I’ve often talked about how those spiritual/existential questions are the ones that keep us up at night. The one question we ask over and over and over again: Why?? Why him? Why her? Why me? And beyond that we want to know where they are. Can they hear us? Do they know what’s happening here? Is there really life after death? Is everything I’ve always believed true? Do I still believe the same things? How can I *KNOW*?
Someone – somewhere – once said that grief is learning to live without the answers. That is WAY easier said than done, but I think it’s appropriate. We simply cannot have the answers to any of those questions this side of the grave. So what to do…
We can – at some point – accept the fact that we will never know. That’s the hard part. I don’t know about you, but I hate not knowing. I’m the kind of person who reads the last page of a novel before reading the book. I have to know the right answers. I have to know what comes next. It’s a control thing. And in death and in grief, we have little or no control. Just accepting what has occurred and knowing there is nothing we can do about it is a challenge, to say the least!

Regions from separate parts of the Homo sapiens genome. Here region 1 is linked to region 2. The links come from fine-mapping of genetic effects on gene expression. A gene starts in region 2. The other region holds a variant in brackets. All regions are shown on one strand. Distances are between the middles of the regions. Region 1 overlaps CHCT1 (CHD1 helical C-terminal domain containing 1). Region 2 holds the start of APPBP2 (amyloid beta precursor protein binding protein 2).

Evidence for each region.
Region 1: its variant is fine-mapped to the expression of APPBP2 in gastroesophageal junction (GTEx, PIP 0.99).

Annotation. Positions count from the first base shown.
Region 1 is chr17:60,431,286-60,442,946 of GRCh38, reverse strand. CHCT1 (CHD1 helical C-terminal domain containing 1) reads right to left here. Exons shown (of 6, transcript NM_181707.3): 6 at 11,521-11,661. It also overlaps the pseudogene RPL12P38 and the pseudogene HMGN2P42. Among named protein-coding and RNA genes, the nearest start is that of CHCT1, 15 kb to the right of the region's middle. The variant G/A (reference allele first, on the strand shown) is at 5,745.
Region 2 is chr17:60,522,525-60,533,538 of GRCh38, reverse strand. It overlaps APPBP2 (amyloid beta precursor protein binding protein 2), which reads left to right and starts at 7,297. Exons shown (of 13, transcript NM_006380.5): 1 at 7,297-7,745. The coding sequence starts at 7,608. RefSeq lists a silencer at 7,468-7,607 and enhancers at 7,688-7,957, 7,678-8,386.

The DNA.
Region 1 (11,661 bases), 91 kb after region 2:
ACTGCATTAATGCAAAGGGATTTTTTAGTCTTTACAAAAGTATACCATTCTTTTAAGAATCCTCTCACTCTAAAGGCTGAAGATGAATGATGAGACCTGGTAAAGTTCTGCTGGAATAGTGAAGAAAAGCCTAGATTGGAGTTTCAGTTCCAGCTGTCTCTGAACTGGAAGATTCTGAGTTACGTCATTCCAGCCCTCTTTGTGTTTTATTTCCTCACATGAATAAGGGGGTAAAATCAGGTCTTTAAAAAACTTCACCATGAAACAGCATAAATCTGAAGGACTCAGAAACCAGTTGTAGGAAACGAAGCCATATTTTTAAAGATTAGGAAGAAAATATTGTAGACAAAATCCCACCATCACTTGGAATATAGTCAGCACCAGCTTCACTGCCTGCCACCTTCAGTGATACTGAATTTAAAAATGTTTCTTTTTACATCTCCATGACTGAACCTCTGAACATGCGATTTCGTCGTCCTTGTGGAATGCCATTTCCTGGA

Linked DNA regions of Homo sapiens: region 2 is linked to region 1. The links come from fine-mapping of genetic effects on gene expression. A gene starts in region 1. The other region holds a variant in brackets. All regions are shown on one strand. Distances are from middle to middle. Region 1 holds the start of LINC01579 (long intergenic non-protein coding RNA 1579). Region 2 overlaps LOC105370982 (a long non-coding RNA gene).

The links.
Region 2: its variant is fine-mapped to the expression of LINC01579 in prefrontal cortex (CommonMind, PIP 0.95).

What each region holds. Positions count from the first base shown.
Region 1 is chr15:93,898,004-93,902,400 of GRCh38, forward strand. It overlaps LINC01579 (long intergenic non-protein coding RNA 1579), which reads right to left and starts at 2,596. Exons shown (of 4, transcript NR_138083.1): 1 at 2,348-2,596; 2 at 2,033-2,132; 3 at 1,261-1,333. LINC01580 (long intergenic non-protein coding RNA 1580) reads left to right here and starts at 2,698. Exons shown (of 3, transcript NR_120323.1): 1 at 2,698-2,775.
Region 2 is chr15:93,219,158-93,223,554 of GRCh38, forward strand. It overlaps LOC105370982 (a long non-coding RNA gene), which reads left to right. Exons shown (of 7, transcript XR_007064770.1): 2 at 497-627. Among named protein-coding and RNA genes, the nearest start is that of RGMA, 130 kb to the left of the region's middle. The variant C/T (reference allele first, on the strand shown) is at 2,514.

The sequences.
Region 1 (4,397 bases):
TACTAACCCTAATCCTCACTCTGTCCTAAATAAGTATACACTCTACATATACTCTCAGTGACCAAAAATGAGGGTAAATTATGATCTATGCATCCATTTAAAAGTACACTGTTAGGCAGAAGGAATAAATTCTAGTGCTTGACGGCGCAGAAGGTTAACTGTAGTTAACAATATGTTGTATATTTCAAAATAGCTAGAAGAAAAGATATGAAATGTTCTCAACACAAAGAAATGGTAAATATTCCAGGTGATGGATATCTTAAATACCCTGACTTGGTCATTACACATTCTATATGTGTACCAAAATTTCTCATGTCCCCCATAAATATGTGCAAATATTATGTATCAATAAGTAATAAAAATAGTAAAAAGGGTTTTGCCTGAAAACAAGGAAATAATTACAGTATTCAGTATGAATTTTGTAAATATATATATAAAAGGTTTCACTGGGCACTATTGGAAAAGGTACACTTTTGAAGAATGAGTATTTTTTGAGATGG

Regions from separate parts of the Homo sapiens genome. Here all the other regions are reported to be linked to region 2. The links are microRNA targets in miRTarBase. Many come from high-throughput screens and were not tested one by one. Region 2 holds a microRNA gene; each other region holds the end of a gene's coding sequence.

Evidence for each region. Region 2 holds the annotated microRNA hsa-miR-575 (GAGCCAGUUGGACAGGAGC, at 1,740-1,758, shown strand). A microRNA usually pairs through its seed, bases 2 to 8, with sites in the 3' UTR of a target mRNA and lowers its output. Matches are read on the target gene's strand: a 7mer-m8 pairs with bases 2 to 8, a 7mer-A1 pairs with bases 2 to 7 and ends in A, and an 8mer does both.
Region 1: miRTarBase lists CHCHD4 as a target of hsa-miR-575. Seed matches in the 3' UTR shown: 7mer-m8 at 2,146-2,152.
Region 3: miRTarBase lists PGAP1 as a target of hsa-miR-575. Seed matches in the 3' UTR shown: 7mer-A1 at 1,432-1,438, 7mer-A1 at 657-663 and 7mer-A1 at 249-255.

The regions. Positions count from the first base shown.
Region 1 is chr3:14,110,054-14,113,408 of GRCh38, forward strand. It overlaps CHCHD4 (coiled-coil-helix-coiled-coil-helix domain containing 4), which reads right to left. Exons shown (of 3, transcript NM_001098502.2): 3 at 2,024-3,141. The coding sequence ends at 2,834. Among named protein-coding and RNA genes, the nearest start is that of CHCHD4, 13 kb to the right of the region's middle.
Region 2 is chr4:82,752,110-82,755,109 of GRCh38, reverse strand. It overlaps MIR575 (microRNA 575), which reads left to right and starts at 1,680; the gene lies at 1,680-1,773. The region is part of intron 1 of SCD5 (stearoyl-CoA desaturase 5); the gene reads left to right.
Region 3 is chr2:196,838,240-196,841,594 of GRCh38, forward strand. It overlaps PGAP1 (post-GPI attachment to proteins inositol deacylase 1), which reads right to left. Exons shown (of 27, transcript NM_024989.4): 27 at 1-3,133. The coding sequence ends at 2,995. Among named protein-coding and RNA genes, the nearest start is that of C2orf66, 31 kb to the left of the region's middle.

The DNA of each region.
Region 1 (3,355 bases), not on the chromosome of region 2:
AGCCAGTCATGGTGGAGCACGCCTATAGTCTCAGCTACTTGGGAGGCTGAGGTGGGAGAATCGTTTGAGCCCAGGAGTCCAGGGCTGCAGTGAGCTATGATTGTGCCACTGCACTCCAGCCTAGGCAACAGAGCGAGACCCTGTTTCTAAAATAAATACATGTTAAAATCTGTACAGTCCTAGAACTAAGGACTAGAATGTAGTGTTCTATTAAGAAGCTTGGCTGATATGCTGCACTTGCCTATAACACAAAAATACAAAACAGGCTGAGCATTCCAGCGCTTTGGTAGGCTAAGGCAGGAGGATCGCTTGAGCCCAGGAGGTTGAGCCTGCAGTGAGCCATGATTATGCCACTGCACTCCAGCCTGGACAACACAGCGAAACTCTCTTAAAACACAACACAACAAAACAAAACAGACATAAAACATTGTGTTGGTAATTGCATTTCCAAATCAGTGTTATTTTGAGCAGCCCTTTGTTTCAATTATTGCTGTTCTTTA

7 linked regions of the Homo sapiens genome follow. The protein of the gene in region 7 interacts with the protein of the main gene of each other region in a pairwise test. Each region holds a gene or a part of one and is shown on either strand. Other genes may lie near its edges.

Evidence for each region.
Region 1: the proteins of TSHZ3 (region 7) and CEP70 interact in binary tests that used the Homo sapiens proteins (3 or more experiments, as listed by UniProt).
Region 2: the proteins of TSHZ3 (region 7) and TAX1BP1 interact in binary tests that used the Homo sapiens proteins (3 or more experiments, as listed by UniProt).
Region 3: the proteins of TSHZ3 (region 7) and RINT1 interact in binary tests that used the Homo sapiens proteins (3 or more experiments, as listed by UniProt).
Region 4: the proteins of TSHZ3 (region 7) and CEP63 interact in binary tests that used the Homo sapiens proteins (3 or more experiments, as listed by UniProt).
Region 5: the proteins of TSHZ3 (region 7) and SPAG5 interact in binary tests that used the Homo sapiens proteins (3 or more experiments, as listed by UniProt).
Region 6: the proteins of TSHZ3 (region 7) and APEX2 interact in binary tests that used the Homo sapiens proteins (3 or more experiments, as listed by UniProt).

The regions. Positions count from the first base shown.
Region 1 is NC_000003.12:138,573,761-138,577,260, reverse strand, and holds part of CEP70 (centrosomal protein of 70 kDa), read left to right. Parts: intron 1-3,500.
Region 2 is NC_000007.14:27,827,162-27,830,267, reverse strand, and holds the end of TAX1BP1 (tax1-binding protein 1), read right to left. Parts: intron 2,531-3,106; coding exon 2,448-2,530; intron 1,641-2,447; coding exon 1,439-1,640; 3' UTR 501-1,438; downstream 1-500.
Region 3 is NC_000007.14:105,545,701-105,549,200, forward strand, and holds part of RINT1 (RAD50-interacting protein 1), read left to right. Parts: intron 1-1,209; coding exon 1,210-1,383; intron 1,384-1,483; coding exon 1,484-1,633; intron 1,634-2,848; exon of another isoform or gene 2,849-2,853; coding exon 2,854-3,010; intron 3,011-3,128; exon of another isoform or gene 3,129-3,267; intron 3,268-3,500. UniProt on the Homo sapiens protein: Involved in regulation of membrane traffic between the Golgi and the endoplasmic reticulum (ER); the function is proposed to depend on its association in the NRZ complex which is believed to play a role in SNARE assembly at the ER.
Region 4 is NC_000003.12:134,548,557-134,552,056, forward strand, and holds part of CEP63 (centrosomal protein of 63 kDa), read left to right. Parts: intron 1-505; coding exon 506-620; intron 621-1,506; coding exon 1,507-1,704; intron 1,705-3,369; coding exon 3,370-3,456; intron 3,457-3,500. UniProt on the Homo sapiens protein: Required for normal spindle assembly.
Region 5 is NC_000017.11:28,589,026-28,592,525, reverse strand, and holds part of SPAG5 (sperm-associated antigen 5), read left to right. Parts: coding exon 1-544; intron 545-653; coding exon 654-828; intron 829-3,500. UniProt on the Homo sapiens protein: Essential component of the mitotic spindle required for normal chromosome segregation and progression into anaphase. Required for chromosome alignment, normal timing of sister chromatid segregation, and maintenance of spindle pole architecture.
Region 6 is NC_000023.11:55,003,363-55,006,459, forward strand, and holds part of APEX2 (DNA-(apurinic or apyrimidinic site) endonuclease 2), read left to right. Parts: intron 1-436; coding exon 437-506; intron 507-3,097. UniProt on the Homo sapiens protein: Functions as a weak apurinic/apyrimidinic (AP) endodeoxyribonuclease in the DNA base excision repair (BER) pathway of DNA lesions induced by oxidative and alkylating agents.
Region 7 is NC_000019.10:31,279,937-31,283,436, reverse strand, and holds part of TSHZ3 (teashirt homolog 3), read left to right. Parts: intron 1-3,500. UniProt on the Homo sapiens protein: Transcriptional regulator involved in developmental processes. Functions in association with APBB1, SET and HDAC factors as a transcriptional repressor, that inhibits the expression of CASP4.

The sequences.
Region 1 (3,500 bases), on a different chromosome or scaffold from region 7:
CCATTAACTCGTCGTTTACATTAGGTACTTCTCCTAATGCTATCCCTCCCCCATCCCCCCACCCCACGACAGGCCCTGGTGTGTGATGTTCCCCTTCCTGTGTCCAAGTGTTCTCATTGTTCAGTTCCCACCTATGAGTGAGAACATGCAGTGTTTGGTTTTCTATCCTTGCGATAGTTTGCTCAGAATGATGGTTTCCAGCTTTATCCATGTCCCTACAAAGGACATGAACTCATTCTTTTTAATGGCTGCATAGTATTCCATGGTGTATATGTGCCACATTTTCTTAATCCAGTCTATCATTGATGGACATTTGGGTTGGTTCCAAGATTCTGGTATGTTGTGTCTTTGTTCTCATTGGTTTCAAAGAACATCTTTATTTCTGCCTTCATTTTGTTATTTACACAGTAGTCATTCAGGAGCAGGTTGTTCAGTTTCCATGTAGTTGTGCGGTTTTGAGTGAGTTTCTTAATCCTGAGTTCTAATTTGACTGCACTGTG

We can settle into previously held religious or spiritual beliefs about how the universe works. We hold on to what we’ve been taught or what we truly believe. We take comfort in the tenets and knowledge and systems that are in place and we lean on those.
We can develop a new belief system or understanding of how the universe works. Maybe the fact that our person died has changed how we view what we always thought was true. After seeking and reading and discussing, we find that our beliefs have changed or emerged or strengthened in some way and we find comfort in that.
The path to finding a sense of comfort and peace from any belief system takes time. These are questions we ask continually after someone we love dies. It is the protest against their death and the lack of concrete reasons that makes grief such a gut-wrenching, soul-wrenching challenge. I wish I had the easy answers, but I don’t. No one does. And that’s the issue…
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Copyright 2014 Lisa B. Wolfe, Translating Grief, LLC